• On Earth, methane (CH4) is a naturally occurring gas. Most of the methane on Earth is produced in biological processes — some of it by microbes, and some occurring as underground natural gas that had been formed by earlier generations of microbial life.
    • Many of these methane-producing microbes live in the digestive systems of animals, especially cows.
    • However, methane can also be produced by abiotic processes (those that do not involve living organisms).
    • It has been found to occur in formations such as rocks, springs, and aquifers, and studies have concluded that it was formed thereby chemical reactions between carbon and hydrogen atoms at low temperatures.
    • Once it is released into the atmospheres of either Earth or Mars, methane is relatively short-lived.
    • Methane concentrations on Earth are over 1,800 parts per million.

5. The United Nations Convention on International Settlement Agreements Resulting from Mediation has come into force.

  • The convention will provide a more effective way of enforcing mediated settlements of corporate disputes involving businesses in India and other signatories.
  • The United Nations General Assembly adopted the Convention on 20th December 2018 and it was opened for signature on 7th August 2019 in Singapore.
  • It is also known as the Singapore Convention on Mediation and also the first UN treaty to be named after Singapore.
  • Singapore had worked with the UN Commission on International Trade Law, other UN member states, and non-governmental organizations for the Convention.
  • India approved the signing of the Convention in July 2019.
  • As of 1st September 2020, the Convention has 53 signatories, including China and the USA as well.

6. Framework on Defense and Security Relationship has been signed between the USA and the Maldives.

  • The move is seen as consistent with the growing alignment of the USA and Indian interests in the Indian Ocean Region (IOR) and Indo-Pacific.
  • The Framework intends to deepen engagement and cooperation in support of maintaining peace and security in the Indian Ocean.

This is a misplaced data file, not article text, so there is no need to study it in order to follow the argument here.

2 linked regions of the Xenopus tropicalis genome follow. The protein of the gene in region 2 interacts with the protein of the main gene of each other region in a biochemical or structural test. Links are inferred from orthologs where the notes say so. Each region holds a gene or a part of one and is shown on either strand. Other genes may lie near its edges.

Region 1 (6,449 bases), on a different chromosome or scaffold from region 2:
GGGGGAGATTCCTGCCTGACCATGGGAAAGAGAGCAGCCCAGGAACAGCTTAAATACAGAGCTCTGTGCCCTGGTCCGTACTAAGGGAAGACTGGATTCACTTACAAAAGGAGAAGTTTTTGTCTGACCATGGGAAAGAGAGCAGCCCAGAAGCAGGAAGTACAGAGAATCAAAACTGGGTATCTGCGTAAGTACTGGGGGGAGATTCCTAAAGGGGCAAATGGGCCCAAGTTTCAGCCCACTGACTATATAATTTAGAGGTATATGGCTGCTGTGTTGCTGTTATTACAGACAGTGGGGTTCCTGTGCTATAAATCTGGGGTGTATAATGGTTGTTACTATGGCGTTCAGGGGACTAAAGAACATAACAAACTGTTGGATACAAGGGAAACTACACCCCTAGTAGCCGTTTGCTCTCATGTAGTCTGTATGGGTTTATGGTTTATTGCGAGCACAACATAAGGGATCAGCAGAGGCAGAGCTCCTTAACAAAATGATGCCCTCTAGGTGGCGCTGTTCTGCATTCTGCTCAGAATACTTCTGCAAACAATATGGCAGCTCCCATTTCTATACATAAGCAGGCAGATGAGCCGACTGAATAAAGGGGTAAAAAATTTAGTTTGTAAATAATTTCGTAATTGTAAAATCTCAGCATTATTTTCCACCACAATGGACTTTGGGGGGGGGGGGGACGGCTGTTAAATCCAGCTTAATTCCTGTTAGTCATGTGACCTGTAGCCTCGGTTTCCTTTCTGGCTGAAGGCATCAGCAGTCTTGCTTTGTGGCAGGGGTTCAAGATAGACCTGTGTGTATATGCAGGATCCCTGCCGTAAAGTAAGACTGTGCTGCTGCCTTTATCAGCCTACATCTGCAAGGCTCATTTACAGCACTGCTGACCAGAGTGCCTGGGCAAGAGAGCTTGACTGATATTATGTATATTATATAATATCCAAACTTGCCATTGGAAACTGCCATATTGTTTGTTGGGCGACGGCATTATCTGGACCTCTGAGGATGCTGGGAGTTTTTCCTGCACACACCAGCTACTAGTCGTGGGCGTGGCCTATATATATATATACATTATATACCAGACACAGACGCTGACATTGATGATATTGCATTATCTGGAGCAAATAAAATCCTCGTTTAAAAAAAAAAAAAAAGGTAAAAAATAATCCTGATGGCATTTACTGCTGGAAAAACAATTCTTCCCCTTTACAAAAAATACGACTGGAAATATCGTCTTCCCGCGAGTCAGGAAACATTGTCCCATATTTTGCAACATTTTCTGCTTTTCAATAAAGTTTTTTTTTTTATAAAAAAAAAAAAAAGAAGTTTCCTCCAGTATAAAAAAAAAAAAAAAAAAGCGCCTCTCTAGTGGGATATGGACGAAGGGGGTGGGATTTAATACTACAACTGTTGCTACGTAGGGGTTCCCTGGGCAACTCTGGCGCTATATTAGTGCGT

• It marks an important step forward in the defense partnership between the USA and the Maldives, where both of them agreed to reiterate their commitment to a free and open Indo-Pacific that promotes the security and prosperity of all nations in the region.
  • The Framework outlines a range of bilateral activities, including senior-level dialogues, engagements, etc. in areas such as maritime domain awareness, natural disasters, and humanitarian relief operations.
  • India has not officially responded to the announcement of the framework yet.
  • This announcement can be seen as a timely signal to China, particularly when Indian and Chinese soldiers are locked in a stand-off at the Line of Actual Control (LAC) in Ladakh.

7. The monsoon session of Parliament began after several months which was delayed due to the Covid-19 pandemic.

  • However, the government has suspended Question Hour for the session and has also curtailed the Zero Hour.
  • Parliament Session:
    • The President of India is empowered to summon each House of Parliament from time to time.
    • The maximum gap between two sessions of Parliament cannot be more than six months. That means the Parliament should meet at least twice a year.
    • A ‘session’ of Parliament is the period between the first sitting of a House and its prorogation.
  • There are usually three sessions in a year, viz,
    • Budget Session (February to May)
    • Monsoon Session (July to September)
    • Winter Session (November to December)
  • The period between the prorogation of a House and its reassembly in a new session is called ‘recess’.